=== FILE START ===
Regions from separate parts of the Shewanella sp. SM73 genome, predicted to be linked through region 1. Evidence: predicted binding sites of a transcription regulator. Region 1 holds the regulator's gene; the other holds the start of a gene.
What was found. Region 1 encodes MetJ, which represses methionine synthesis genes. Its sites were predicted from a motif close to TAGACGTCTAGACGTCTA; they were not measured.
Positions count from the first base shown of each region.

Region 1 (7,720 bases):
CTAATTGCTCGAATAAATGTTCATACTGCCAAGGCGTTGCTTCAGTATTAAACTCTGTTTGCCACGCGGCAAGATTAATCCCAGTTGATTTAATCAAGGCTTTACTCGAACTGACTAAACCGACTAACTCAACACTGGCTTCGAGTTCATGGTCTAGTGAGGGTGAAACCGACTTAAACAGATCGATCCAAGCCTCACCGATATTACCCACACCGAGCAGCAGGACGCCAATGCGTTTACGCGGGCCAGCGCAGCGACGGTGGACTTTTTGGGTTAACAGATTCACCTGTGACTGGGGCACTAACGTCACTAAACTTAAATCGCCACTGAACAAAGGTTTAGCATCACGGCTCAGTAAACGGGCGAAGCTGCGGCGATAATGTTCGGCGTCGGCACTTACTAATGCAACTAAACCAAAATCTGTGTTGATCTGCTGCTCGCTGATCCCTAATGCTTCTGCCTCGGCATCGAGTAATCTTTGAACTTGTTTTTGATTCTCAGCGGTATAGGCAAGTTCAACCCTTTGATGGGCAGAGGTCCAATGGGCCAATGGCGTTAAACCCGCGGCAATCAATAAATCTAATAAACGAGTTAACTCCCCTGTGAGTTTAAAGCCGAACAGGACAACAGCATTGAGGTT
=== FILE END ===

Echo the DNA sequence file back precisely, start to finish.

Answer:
Regions from separate parts of the Shewanella sp. SM73 genome, predicted to be linked through region 1. Evidence: predicted binding sites of a transcription regulator. Region 1 holds the regulator's gene; the other holds the start of a gene.
What was found. Region 1 encodes MetJ, which represses methionine synthesis genes. Its sites were predicted from a motif close to TAGACGTCTAGACGTCTA; they were not measured.
Positions count from the first base shown of each region.

Region 1 (7,720 bases):
CTAATTGCTCGAATAAATGTTCATACTGCCAAGGCGTTGCTTCAGTATTAAACTCTGTTTGCCACGCGGCAAGATTAATCCCAGTTGATTTAATCAAGGCTTTACTCGAACTGACTAAACCGACTAACTCAACACTGGCTTCGAGTTCATGGTCTAGTGAGGGTGAAACCGACTTAAACAGATCGATCCAAGCCTCACCGATATTACCCACACCGAGCAGCAGGACGCCAATGCGTTTACGCGGGCCAGCGCAGCGACGGTGGACTTTTTGGGTTAACAGATTCACCTGTGACTGGGGCACTAACGTCACTAAACTTAAATCGCCACTGAACAAAGGTTTAGCATCACGGCTCAGTAAACGGGCGAAGCTGCGGCGATAATGTTCGGCGTCGGCACTTACTAATGCAACTAAACCAAAATCTGTGTTGATCTGCTGCTCGCTGATCCCTAATGCTTCTGCCTCGGCATCGAGTAATCTTTGAACTTGTTTTTGATTCTCAGCGGTATAGGCAAGTTCAACCCTTTGATGGGCAGAGGTCCAATGGGCCAATGGCGTTAAACCCGCGGCAATCAATAAATCTAATAAACGAGTTAACTCCCCTGTGAGTTTAAAGCCGAACAGGACAACAGCATTGAGGTT